Kwey, tansi, she:kon, tunngasugitsi, bonjour, and welcome to the 13th Annual New Sun Conference on Aboriginal Arts: Narrative Heart. As in the past, we acknowledge with gratitude the hospitality of the Algonquin people on whose traditional unceded territory we gather today.
The signature image for this year’s New Sun Conference is a stunningly beautiful and evocative photograph by Ottawa artist Meryl McMaster. Aptly titled Telltales, it visually captures the conference theme of Narrative Heart, suggesting, in its fluttering feathers and crimson fringe, a secure hold on the past, balanced by the figure’s resolute and youthful gaze firmly fixed on the future. A spiritual energy that springs from the land holds these elements in perfect balance. One can easily imagine the myriad voices and untold narratives carried on the soft wind, waiting to be released and shared. Such narratives of indigenous experience, promise, and possibility, couched in a range of creative expression—from photography, dance, and theatre to music, film, and storytelling—are the focus of this gathering today.
The New Sun Conference is a celebration of Aboriginal artistic achievement that pays particular attention to indigenous protocols and experiential learning, to the power of personal and communal narratives and the transformative potential of both indigenous pedagogy and the creative arts. It also respects the notions of place-based learning and space-based history. For the last nine years, on this day, Minto 5050 has been transformed into an intimate, sacred space of indigenous learning through the prayers and cleansing practices of Elder Jim Albert and the positive energy and personal gifts that each person brings with them. The resultant spirit of communal inclusivity is almost palpable; those in attendance invariably consider themselves participants and rarely mere members of an audience. Over the years, attendees have found the presentations to be enlightening, entertaining, inspiring, hopeful, and, most tellingly, “heartfelt.” It is this latter quality that has, perhaps like no other, come to distinguish the New Sun Conference and is, from the feedback received, the one that leaves the most profound and lasting impression.
Generosity is another defining feature of the New Sun Conference: especially the generosity of President Roseann O’Reilly Runte and Carleton University for providing a welcome home for indigenous knowledge within its walls; the generosity of Dr. John Osborne, Dean of Arts and Social Sciences, and New Sun (Joy Maclaren) for their continued encouragement and financial support; the generosity of all those who have sponsored students who would otherwise not have been able to attend; and the generosity of the presenters who have invariably made time in their busy lives to accept the invitation. This year we are indebted to the following:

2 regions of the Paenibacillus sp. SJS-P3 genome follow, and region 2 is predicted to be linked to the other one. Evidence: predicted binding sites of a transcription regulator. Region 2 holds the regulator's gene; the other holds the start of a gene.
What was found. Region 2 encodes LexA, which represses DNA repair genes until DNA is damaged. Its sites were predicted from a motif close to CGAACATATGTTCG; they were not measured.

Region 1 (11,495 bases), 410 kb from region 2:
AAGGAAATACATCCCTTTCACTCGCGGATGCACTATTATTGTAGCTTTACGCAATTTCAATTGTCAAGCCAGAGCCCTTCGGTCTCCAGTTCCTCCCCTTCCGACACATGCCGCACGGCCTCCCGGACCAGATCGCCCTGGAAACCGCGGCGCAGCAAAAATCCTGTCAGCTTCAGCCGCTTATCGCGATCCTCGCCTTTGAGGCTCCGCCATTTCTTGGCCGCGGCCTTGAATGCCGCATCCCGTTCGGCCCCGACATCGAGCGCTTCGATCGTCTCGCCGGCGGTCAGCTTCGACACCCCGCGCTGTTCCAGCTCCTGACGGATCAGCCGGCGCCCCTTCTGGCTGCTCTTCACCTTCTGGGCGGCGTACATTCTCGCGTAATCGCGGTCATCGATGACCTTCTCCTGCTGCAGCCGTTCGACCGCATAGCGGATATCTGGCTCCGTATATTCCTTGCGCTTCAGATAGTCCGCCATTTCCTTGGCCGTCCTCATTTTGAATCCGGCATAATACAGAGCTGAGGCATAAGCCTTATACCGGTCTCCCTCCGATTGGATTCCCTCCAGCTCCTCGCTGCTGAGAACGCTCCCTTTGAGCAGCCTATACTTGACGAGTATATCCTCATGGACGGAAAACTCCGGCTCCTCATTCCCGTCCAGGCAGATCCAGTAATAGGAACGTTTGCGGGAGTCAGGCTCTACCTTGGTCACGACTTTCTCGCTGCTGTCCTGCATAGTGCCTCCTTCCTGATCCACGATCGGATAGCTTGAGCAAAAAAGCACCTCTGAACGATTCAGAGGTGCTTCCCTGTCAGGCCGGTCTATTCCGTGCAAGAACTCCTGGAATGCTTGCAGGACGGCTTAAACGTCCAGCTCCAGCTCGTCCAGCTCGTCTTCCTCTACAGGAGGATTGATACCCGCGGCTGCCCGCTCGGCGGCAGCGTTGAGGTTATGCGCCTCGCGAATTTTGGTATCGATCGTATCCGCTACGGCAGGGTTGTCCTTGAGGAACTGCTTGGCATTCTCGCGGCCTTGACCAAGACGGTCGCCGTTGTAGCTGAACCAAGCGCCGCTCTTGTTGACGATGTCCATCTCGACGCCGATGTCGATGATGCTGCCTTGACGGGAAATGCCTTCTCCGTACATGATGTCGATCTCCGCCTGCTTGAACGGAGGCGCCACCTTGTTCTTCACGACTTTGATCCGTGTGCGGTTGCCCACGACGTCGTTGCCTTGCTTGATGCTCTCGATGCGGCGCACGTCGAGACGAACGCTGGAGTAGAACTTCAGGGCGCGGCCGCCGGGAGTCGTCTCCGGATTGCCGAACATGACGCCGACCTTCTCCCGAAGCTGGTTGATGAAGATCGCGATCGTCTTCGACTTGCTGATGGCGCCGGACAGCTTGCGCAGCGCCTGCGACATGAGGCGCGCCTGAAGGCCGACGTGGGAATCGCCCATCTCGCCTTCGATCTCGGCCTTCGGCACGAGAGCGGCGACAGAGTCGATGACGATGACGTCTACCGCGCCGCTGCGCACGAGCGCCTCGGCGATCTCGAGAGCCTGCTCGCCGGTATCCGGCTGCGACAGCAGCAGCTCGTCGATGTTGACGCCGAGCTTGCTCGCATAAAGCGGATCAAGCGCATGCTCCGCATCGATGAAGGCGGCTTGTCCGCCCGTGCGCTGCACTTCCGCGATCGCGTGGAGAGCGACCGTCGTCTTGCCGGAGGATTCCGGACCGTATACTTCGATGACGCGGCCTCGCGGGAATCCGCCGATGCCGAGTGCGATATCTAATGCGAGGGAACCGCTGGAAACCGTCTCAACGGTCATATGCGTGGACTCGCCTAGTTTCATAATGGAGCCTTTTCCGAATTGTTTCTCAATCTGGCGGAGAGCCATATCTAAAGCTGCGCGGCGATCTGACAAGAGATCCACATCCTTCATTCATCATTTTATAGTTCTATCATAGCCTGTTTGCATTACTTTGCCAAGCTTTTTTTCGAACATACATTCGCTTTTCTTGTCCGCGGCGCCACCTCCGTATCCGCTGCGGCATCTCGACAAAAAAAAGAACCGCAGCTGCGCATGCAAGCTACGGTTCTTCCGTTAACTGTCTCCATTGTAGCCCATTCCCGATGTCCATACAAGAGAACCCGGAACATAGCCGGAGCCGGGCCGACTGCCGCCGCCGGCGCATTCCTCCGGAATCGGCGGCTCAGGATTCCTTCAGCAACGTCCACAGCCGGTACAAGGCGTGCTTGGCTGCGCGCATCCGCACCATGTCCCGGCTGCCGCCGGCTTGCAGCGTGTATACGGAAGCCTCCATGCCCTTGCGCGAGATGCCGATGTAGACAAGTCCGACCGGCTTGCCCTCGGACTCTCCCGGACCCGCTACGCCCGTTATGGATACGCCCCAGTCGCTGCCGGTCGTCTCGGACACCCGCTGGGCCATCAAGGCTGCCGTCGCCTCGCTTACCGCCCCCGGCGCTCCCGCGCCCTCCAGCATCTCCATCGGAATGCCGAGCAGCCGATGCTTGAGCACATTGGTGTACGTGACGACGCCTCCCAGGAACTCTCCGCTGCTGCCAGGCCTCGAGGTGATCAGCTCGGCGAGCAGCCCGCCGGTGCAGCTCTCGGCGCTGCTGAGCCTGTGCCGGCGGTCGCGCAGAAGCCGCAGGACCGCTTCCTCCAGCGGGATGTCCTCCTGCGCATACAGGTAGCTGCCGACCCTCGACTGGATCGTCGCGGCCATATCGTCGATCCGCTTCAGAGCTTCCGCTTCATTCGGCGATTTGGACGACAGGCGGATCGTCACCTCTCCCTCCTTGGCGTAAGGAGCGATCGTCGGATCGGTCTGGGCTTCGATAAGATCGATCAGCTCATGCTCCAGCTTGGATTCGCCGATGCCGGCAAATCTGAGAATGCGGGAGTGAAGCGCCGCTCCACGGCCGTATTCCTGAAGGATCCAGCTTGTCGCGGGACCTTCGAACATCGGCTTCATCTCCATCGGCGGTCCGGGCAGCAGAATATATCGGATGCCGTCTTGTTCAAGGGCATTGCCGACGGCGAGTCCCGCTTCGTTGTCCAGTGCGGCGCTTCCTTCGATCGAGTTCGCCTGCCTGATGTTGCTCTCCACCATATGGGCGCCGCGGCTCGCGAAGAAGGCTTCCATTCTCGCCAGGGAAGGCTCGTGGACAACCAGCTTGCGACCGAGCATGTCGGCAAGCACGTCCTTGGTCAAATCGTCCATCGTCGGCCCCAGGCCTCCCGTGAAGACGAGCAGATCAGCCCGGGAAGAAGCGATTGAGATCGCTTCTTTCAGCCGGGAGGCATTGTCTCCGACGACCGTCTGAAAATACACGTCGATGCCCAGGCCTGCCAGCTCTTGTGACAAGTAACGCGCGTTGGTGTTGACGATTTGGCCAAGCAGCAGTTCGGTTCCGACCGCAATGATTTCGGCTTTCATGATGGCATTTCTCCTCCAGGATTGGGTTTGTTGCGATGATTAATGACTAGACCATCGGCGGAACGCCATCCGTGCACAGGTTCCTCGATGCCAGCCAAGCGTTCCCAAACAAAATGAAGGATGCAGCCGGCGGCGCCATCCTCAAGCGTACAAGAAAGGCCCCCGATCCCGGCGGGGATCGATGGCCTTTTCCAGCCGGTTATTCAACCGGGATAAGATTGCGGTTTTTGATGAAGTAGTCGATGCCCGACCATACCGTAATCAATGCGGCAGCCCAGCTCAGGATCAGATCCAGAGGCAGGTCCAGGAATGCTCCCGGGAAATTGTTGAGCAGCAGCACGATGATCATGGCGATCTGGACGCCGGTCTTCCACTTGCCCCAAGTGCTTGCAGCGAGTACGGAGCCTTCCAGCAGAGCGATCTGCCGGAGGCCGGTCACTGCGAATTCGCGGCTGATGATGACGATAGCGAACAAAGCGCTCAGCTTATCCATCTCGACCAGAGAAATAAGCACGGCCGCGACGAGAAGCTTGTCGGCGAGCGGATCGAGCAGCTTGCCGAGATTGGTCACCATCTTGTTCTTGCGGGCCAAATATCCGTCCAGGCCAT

Sandra Laronde, who will speak to the challenges and successes associated with her dual roles as Director of Indigenous Arts at the Banff Centre, and Artistic Director of Red Sky Performance, a much acclaimed indigenous dance, theatre, and music company whose work exemplifies the creative rewards of both intercultural and international collaboration. Prolific children’s author and storyteller Michael Kusugak, who will demonstrate the continued relevance of oral tradition and the value of fostering intercultural appreciation at an early age. Ottawa-based photo-artist Meryl McMaster whose international career is on a steep trajectory, and who will discuss the creative process and inspiration for many of the works in her impressive artistic portfolio. Telltales (referred to above) only hints at the breadth of her creative imagination. Jean LaRose, one of the original visionaries who conceived of The Aboriginal Peoples Television Network, the first and only national Aboriginal broadcaster in the world. Under his leadership, as Chief Executive Officer since 2002, APTN has nurtured the careers of countless Aboriginal writers and filmmakers and made possible the preservation and perpetuation of indigenous narratives in a variety of native languages. A Tribe Called Red, the immensely popular Ottawa-based electric pow wow DJ/producer crew whose infectious fusion of traditional pow wow vocals and drumming with cutting-edge electronic music has introduced tribal narratives to an ever-expanding and enthusiastic global audience.
Clearly, there are many tales still to tell and many narrative voices still in the wind that ruffles fringe and feathers and enlivens the heart.
All my relations,
Allan J. Ryan
A presentation of the New Sun Chair in Aboriginal Art and Culture
with the support of the Dean of Arts and Social Sciences and the New Sun Fund
administered by the Community Foundation of Ottawa